How many pounds of flour does one need for over a thousand servings of loukoumades (fried honey balls)? How do you reheat chilled baklava? What is the trick to perfectly rolling diples (a flaky pastry liberally dosed in honey and nuts)?
These questions might present a quandary for the novice chef but not for the local ladies who make up an informal baking committee for the Greek Orthodox Church of the Hamptons. On a recent blistering Friday morning, they are hard at work preparing for their annual Hamptons Greek Festival, which starts today, Thursday. They rattle off the answers to the above conundrums with ease while buttering, layering, frying and baking dozens upon dozens of sumptuous treats. (And for those intrigued readers you need 500 pounds of flour for the loukoumades. Never reheat baklava in the oven or it will turn to mush, simply soak it in warmed up syrup. And the trick to making pristine diples is using two forks to roll the dough while frying.)
Of the 10 to 12 women who regularly cook for the event, four are here today to produce two more batches of baklava, a pan of kataifi, shredded filo filled with honey and nuts, and to show off the latest round of kourambiedes, butter cookies with almonds generously topped with powdered sugar. The foreign sounding names of these pastries melodically roll off their tongues, sweetly punctuating their American accents. In a commercially equipped kitchen, the women line up six pitchers of honey syrup and a large bowl of nuts, two ingredients incorporated into almost every Greek dessert.
“Our food is made with love,” Mary Caloir boasts, looking over her colleague’s creations.
“My mouth is watering,” Greta Nikiteas remarks.
The homemade food from baklava ice cream sundaes to roast lamb shank and spanakopita, spinach and feta cheese pie, has always been the main draw of the festival, says Xanthi Karloutsos, whose husband, Fr. Alexander, is the senior pastor at the church.
Caloir notes that the hours spent in preparation, which begins weeks before the weekend long event, and baking pastries in the kitchen pays off by drawing thousands of devotees. Even today, the ladies have been fielding calls from people in the community asking if their favorite dishes will be served.
Most Greek Orthodox congregations, explains Caloir, make one or two specialties and purchase the rest of their festival fare from local eateries. The food lacks uniformity and the home brewed je ne sais quoi (that’s French, not Greek by the way).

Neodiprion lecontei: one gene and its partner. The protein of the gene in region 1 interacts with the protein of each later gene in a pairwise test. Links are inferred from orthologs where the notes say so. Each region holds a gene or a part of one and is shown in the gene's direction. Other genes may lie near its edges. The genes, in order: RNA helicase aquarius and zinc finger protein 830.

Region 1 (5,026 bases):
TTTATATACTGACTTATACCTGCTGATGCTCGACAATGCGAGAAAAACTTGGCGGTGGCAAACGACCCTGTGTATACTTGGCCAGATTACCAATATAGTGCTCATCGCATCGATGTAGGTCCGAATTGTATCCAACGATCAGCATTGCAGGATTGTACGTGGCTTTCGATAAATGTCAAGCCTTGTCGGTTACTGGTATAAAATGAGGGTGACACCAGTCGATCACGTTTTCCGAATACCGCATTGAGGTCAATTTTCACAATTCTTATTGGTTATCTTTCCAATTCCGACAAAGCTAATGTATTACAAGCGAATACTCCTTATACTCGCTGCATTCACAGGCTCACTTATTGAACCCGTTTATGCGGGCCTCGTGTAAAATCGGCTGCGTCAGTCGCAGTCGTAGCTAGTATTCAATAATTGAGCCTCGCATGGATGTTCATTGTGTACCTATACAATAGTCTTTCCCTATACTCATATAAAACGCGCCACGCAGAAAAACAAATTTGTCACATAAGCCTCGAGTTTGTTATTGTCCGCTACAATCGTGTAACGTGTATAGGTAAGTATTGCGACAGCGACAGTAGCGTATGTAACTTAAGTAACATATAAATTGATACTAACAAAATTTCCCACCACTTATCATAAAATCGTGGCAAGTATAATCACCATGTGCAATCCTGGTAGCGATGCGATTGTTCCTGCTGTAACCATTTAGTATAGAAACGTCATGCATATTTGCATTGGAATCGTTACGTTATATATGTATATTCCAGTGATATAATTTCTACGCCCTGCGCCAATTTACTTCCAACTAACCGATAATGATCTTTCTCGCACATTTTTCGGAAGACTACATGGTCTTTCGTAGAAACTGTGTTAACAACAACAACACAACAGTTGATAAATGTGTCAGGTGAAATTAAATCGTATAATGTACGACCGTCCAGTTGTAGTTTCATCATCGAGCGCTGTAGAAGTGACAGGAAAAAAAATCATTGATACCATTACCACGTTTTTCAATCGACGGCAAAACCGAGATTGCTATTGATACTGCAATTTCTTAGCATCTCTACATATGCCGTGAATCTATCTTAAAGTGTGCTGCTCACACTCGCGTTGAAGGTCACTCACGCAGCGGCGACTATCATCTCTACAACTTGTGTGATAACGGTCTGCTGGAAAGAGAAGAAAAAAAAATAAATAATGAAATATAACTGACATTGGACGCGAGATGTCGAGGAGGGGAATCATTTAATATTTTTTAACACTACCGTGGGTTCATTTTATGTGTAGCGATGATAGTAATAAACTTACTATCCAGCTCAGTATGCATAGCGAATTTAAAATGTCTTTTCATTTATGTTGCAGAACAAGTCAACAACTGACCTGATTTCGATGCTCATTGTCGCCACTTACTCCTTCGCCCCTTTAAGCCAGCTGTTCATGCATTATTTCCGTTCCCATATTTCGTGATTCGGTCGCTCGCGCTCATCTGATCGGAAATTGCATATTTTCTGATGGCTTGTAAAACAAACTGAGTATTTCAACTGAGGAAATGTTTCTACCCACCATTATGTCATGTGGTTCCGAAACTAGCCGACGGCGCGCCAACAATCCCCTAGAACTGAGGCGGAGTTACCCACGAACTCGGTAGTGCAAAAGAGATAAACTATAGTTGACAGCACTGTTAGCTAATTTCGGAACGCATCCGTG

“At my son’s church little by little they started to make only two things,” Caloir says. “The people, [parishioners], were all working.”
The women here have seen their numbers dwindle over the past few years as their comrades age and the younger generation of women work outside the home. Every now and then the ladies are able to recruit from outside of their Greek ancestry.
“Greta became Greek through the festival,” Caloir jokes, pointing to Greta Nikiteas whose husband is Greek, though she is of Italian and German stock.
“This is a very special group. I remember my first festival a lady said come with me [to the kitchen] and I haven’t left since,” Nikiteas recalls.
The ladies’ ancestry may be traced to different regions of the Mediterranean (and elsewhere), but the group is always convivial. Swapping stories from baking nightmares to recent trips, their baking sessions are part intense pastry making, part boot camp and part gabfest.
“It’s therapeutic,” Caloir says.
“At least for those of us with a sense of humor,” Chrisanna Vagianos adds.
One topic that seems to worm its way into conversation throughout the morning is when mediocre Greek food passes as masterpieces of the ancestral cuisine. Sharing tales of kitchen catastrophes, one of the women gossips with the others about a recent wedding gone sour by mushy baklava. The lady recounts how the caterer, who wasn’t Greek, transferred cold baklava into the oven in an attempt to reheat the dish. In the process, the syrup-soaked layers of buttered filo turned into a ruined soft mass. The ladies of the Greek Orthodox kitchen gasp at the story of wasted work.
“[But] what did they know?” cried one of the ladies of the guests who naively enjoyed the second-rate version of this staple Greek cake.
One thing the ladies of the Greek Orthodox Church of the Hamptons will never scrimp on is quality, but this requires work and devotion. In the weeks and days leading up to and throughout the festival, these ladies will continue to butter thousands of pieces of filo dough and put up no qualms about beating 120 eggs at a time. What might unravel the cooking staff at other congregations, the ladies in Southampton take in stride with generous servings of camaraderie and laughter.
The 2010 Hamptons Greek Festival will be held from Thursday, July 15 to Sunday, July 18. 4 to 11 p.m. July 15 to July 17. Noon to 9 p.m. on July 18. In addition to Greek specialties, the festival offers Greek music, dancing, vendors, beer and wine, carnival games, rides and raffles. The Greek Orthodox Church of the Hamptons, is at 111 St. Andrew’s Road, Southampton. For more information call 283-6169.